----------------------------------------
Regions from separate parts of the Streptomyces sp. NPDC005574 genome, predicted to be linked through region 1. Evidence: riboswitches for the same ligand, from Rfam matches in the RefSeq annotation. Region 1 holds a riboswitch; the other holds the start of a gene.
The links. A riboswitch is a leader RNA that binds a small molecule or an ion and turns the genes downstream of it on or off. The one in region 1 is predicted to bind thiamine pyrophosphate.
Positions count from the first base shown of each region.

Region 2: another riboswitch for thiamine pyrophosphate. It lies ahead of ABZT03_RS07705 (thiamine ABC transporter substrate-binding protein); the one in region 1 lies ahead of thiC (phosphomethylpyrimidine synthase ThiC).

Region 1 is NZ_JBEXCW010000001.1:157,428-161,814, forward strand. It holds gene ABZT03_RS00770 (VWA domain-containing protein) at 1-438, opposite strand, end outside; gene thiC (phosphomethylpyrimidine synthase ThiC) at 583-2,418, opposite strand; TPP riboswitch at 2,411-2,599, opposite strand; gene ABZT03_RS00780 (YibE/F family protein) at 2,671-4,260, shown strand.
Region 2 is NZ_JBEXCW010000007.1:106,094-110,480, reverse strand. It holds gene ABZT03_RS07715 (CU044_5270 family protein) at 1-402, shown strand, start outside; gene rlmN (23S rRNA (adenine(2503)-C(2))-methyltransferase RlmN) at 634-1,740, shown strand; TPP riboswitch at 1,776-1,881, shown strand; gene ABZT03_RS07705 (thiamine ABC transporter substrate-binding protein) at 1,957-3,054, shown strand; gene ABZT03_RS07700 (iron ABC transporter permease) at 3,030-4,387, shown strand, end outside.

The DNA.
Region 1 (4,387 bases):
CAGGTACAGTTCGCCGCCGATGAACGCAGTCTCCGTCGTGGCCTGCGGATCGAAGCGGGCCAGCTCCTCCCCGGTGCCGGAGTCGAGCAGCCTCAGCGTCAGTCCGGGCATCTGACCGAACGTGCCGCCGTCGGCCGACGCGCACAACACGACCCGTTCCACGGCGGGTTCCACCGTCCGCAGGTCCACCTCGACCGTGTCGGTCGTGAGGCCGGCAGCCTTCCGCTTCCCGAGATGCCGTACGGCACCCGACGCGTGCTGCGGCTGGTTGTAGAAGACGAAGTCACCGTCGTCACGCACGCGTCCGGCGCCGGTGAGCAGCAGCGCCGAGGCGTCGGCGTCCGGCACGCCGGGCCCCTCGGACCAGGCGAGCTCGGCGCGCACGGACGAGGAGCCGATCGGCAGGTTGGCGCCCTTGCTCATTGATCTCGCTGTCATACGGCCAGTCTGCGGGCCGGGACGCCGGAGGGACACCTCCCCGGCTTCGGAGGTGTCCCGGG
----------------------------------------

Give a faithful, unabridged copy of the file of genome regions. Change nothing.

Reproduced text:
Regions from separate parts of the Streptomyces sp. NPDC005574 genome, predicted to be linked through region 1. Evidence: riboswitches for the same ligand, from Rfam matches in the RefSeq annotation. Region 1 holds a riboswitch; the other holds the start of a gene.
The links. A riboswitch is a leader RNA that binds a small molecule or an ion and turns the genes downstream of it on or off. The one in region 1 is predicted to bind thiamine pyrophosphate.
Positions count from the first base shown of each region.

Region 2: another riboswitch for thiamine pyrophosphate. It lies ahead of ABZT03_RS07705 (thiamine ABC transporter substrate-binding protein); the one in region 1 lies ahead of thiC (phosphomethylpyrimidine synthase ThiC).

Region 1 is NZ_JBEXCW010000001.1:157,428-161,814, forward strand. It holds gene ABZT03_RS00770 (VWA domain-containing protein) at 1-438, opposite strand, end outside; gene thiC (phosphomethylpyrimidine synthase ThiC) at 583-2,418, opposite strand; TPP riboswitch at 2,411-2,599, opposite strand; gene ABZT03_RS00780 (YibE/F family protein) at 2,671-4,260, shown strand.
Region 2 is NZ_JBEXCW010000007.1:106,094-110,480, reverse strand. It holds gene ABZT03_RS07715 (CU044_5270 family protein) at 1-402, shown strand, start outside; gene rlmN (23S rRNA (adenine(2503)-C(2))-methyltransferase RlmN) at 634-1,740, shown strand; TPP riboswitch at 1,776-1,881, shown strand; gene ABZT03_RS07705 (thiamine ABC transporter substrate-binding protein) at 1,957-3,054, shown strand; gene ABZT03_RS07700 (iron ABC transporter permease) at 3,030-4,387, shown strand, end outside.

The DNA.
Region 1 (4,387 bases):
CAGGTACAGTTCGCCGCCGATGAACGCAGTCTCCGTCGTGGCCTGCGGATCGAAGCGGGCCAGCTCCTCCCCGGTGCCGGAGTCGAGCAGCCTCAGCGTCAGTCCGGGCATCTGACCGAACGTGCCGCCGTCGGCCGACGCGCACAACACGACCCGTTCCACGGCGGGTTCCACCGTCCGCAGGTCCACCTCGACCGTGTCGGTCGTGAGGCCGGCAGCCTTCCGCTTCCCGAGATGCCGTACGGCACCCGACGCGTGCTGCGGCTGGTTGTAGAAGACGAAGTCACCGTCGTCACGCACGCGTCCGGCGCCGGTGAGCAGCAGCGCCGAGGCGTCGGCGTCCGGCACGCCGGGCCCCTCGGACCAGGCGAGCTCGGCGCGCACGGACGAGGAGCCGATCGGCAGGTTGGCGCCCTTGCTCATTGATCTCGCTGTCATACGGCCAGTCTGCGGGCCGGGACGCCGGAGGGACACCTCCCCGGCTTCGGAGGTGTCCCGGG